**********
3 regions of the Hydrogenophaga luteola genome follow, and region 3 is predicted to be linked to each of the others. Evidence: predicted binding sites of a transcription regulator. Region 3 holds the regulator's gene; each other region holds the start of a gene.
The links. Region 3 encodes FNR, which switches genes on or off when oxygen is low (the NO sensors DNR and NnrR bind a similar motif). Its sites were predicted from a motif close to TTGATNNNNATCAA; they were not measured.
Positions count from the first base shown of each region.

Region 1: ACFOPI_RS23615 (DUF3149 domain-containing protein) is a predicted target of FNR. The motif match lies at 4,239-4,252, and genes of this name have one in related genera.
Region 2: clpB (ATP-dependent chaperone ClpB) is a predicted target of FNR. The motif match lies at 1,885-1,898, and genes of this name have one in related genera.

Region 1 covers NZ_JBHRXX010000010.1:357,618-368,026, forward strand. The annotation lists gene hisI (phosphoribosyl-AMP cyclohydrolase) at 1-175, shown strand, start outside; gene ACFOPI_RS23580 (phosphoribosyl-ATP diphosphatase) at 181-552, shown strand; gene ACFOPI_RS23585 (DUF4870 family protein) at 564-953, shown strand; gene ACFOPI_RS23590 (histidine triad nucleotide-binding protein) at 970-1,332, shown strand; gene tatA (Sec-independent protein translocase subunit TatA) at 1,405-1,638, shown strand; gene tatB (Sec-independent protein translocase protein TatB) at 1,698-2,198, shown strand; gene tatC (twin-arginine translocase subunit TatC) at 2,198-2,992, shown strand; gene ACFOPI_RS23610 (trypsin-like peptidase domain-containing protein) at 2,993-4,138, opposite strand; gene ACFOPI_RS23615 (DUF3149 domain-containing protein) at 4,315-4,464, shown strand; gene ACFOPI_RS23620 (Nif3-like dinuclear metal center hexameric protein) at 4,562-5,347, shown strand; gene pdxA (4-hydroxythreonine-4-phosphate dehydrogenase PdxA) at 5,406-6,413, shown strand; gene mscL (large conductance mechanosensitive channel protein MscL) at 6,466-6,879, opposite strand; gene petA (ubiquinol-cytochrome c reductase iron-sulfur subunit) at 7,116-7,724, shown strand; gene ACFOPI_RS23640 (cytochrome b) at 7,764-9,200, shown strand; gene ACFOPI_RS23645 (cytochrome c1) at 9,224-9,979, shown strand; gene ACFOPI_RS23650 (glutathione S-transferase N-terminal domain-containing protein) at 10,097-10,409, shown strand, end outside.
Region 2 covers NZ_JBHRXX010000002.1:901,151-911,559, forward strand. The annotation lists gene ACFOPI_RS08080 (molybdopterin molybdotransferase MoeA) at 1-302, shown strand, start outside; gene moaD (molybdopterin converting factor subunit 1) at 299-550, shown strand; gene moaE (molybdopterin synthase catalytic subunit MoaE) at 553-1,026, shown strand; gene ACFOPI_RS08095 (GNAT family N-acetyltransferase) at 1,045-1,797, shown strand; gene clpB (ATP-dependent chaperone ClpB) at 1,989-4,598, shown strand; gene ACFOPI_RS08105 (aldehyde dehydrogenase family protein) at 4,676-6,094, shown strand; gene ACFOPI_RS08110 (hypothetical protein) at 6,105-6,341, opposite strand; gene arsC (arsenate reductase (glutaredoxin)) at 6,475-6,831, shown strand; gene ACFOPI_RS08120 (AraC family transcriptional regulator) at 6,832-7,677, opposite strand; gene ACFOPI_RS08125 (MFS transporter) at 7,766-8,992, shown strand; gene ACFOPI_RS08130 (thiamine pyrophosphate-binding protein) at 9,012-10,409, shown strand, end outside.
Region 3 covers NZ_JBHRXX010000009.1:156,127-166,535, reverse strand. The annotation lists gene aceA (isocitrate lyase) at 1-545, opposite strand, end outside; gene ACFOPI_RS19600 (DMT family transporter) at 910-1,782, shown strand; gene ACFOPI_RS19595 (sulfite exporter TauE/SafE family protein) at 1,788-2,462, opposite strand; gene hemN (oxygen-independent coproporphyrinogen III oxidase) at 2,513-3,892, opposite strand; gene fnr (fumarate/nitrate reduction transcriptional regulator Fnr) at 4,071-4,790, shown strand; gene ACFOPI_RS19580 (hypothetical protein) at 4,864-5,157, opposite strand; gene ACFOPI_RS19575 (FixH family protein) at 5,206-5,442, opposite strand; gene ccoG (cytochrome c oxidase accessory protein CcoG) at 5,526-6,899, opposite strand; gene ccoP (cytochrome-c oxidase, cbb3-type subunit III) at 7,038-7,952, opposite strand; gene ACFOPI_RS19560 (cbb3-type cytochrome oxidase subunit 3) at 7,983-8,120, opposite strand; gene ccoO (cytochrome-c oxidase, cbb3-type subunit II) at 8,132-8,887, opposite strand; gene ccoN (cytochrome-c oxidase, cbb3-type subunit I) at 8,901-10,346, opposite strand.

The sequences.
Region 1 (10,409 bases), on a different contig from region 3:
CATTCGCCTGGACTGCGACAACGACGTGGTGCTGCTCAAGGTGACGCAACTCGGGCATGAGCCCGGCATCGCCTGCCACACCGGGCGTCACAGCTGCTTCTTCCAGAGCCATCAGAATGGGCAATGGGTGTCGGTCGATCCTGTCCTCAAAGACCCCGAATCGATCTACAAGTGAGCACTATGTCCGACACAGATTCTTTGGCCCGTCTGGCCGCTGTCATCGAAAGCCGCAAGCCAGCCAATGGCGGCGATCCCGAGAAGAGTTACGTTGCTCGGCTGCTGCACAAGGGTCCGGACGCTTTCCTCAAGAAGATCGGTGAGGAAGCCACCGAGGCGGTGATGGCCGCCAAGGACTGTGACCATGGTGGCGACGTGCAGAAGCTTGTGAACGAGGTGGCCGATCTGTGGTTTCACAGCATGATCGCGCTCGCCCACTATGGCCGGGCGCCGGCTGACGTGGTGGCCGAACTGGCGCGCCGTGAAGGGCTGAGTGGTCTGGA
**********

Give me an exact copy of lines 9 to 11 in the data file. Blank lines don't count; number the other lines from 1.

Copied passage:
The sequences.
Region 1 (10,409 bases), on a different contig from region 3:
CATTCGCCTGGACTGCGACAACGACGTGGTGCTGCTCAAGGTGACGCAACTCGGGCATGAGCCCGGCATCGCCTGCCACACCGGGCGTCACAGCTGCTTCTTCCAGAGCCATCAGAATGGGCAATGGGTGTCGGTCGATCCTGTCCTCAAAGACCCCGAATCGATCTACAAGTGAGCACTATGTCCGACACAGATTCTTTGGCCCGTCTGGCCGCTGTCATCGAAAGCCGCAAGCCAGCCAATGGCGGCGATCCCGAGAAGAGTTACGTTGCTCGGCTGCTGCACAAGGGTCCGGACGCTTTCCTCAAGAAGATCGGTGAGGAAGCCACCGAGGCGGTGATGGCCGCCAAGGACTGTGACCATGGTGGCGACGTGCAGAAGCTTGTGAACGAGGTGGCCGATCTGTGGTTTCACAGCATGATCGCGCTCGCCCACTATGGCCGGGCGCCGGCTGACGTGGTGGCCGAACTGGCGCGCCGTGAAGGGCTGAGTGGTCTGGA